Professional Panel

Professional Panel: Yessenia (Educator for World Water Relief), Rosiris (President, La Cabrita), Mónica (Math Teacher, studied abroad in Cuba), Yasmiris (Presidente of Women’s Association and local Tilapia Business), Indhira (Doctor) —- all from the region of Barahona and huge inspirations for our Chicas Brillantes

Mónica and our girls from Pescadería celebrating International Women's day at the conference

Mónica and our girls from Pescadería celebrating International Women’s day at the conference

Rosiris, Mónica, and I - two inspirational women from my community who have contributed to the motivation I have to continue working here in the Dominican Republic.

Rosiris, Mónica, and I – two inspirational women from my community who have contributed to my decision to continue working here in the Dominican Republic.

So for now, I’m staying. Yup!! I’ve signed up to stay another whole year on this island. Starting mid- to late-May, I will be living in the capital and working as the Peace Corps Volunteer Leader for the Community Economic Development sector. I will describe more of my plans and responsibilities as PCVL in a later post, but I figured I owed an announcement now that I’ve been officially cleared to stay on board ☺ 

Dad in the DR

10 Jul

I must admit, since inaugurating our court it’s been difficult to get back into any sort of ‘productive’ schedule.  Between hosting the Courts for Kids group, coordinating the construction process, constantly adjusting both sets of budgets, and dealing with the ingeniously inevitable snafus that present themselves at the most inconvenient of moments, I was left with very little ánimo.  Add in the summer heat and the recent Chinkungunya epidemic, and I found plenty of excuses to stay put in my hammock. 

Something that did motivate me to venture off my porch was that I had some international visitors – Dad and Mary!  We drove from the capital to Pescadería, and from my community all the way down the southern coast to the border town of Pedernales.  Known as one of the most beautiful drives in the Caribbean, we stopped along the way at various beaches for photo-ops.  Despite not having a map, we took only a few wrong turns and arrived at quite a few off-the-beaten-path, but worth it nonetheless, destinations; we made up lost time over rich conversation, and were accompanied only by the soft whir of the AC and the surprisingly hefty cattle that scattered the seemingly abandoned highway.  

sharing one of my favorite places in my community with my favorite guy

sharing one of my favorite places in my community with my favorite guy

San Rafael beach

San Rafael beach

San Rafael

San Rafael

Bahía de las Águilas

Bahía de las Águilas

our after-lunch transport to the beach!

our after-lunch transport to the beach!

Bahía de las Águilas

Bahía de las Águilas

Bahía de las Aguilas

Bahía de las Aguilas

deserted land behind the beach - we were in the middle of no where!!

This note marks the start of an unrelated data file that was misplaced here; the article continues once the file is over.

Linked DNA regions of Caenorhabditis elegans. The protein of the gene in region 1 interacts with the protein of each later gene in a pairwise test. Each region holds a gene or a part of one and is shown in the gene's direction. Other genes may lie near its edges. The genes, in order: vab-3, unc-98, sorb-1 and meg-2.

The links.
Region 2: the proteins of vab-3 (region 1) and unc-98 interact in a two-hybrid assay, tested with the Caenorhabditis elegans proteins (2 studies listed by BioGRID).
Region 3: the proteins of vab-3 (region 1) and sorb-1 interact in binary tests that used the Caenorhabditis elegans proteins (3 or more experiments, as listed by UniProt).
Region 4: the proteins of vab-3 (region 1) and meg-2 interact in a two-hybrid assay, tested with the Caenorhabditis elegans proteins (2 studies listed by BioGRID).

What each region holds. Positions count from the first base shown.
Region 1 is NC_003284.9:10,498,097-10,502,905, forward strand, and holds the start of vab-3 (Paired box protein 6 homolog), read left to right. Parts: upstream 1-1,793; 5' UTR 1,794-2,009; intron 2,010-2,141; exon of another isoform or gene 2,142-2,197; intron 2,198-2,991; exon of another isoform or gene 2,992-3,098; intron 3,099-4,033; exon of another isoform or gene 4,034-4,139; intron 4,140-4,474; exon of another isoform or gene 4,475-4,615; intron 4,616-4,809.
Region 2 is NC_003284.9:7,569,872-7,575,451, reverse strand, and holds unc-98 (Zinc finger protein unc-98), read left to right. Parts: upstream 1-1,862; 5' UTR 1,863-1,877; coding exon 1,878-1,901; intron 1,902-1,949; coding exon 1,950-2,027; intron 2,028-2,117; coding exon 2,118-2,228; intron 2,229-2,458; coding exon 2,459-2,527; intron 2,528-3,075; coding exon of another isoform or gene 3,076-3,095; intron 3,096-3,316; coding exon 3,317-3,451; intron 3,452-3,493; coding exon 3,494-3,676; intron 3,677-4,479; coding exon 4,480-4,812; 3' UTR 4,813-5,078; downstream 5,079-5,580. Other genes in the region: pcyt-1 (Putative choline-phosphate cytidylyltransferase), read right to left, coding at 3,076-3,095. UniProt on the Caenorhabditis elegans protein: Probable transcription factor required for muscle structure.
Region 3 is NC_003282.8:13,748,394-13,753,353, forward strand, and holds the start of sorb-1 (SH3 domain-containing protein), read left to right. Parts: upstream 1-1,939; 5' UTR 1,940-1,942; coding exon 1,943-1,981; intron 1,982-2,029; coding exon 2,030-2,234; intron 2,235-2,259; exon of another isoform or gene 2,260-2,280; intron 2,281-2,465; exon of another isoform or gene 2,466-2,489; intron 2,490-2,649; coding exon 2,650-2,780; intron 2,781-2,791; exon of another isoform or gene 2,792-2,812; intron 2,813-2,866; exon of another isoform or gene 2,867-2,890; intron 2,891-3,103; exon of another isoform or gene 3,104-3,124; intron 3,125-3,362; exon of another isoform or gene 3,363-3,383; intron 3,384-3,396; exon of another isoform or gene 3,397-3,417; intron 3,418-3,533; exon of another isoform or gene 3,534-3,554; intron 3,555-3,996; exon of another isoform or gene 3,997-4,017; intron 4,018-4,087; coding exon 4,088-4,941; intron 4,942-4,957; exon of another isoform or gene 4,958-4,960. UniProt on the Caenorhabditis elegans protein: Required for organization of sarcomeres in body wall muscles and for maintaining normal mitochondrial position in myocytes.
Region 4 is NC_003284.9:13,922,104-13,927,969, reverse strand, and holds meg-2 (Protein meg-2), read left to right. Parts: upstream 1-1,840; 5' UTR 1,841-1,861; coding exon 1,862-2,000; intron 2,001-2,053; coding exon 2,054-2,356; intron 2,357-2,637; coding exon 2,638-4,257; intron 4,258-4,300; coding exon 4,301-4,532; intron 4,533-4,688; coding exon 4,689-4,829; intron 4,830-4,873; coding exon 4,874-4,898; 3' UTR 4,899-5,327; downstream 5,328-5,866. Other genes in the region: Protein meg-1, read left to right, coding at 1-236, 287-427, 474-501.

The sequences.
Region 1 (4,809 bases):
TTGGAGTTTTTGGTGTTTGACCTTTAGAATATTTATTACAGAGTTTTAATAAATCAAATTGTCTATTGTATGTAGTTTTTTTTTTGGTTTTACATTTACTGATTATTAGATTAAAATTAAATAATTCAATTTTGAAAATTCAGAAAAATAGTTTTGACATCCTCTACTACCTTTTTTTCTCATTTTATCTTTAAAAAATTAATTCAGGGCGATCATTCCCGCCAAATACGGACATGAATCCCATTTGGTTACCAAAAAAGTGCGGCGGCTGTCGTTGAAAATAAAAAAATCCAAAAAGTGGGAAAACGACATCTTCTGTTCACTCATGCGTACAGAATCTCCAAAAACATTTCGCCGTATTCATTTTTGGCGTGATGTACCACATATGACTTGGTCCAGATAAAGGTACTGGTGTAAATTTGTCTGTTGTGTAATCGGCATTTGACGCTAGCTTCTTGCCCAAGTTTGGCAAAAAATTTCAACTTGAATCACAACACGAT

deserted land behind the beach – we were in the middle of no where!!

Bahía de las Águilas

Bahía de las Águilas

starfish!

starfish!

our own private beach :)

our own private beach 🙂

Similarly to when my mom and sister came to spend Christmas in Pescadería, it was both reassuring and gratifying to share my community with my dad and Mary.  They were not only able to see where I’ve been living, but also who has been taking care of me and what we’ve been accomplishing together – the court in particular!  They sampled La Cabrita’s goat cheese and yogurt, dunked a basket at the court, learned how to play dominoes, and most entertainingly, danced at Patronales (once-a-year celebration in town – really just an excuse to drink lots of beer and/or rum and blast loud, bass-heavy music).  My community was just as happy to meet them, proudly introducing them to their culture, warmly inviting them into their homes, and humbly accepting Dad’s gratitude for looking out for me. 

dad and i out on our court!

dad and i out on our court!

dominoes lesson

dominoes lesson

out celebrating Patronales :)

out celebrating Patronales 🙂

Now that Tom and Mary are back on US soil (happy belated Independence day!), I’m focusing on projects that I had put on the back burner to get the court finished – English class, Construye Tus Sueños, and my Chicas – while hoping to start some others.  More importantly, I’m intent on avoiding the current talk of the town (or country more like it – the Chinkungunya), by making sure that I continue to take care of myself physically, mentally, and emotionally, as the past few weeks have been rewarding but tiring nevertheless.  For now, that means resting, reading, and running at dusk when the sun glows rather than scorches. 

I attribute most of my success here in Pescadería to the fact that I’ve discovered how to be myself here – corny jokes, alone time, singing, inventive culinary concoctions, exercising, staying in touch with other volunteers, etc.  Experiencing this process and then being able to share it with my parents is both humbling and heartwarming; I look forward to continue getting to know myself through connecting with others, and to most effectively helping others by staying true to myself. 

 “You cannot get sick enough to help sick people get better. You cannot get poor enough to help poor people thrive. It is only in your thriving that you have anything to offer anyone. If you’re wanting to be of an advantage to others, be as tapped in, turned in, turned on as you can possibly be.” Esther Abraham-Hicks

Pepelo and I - finally my Dominican dad and American dad got to meet!

Pepelo and I – finally my Dominican dad and American dad got to meet!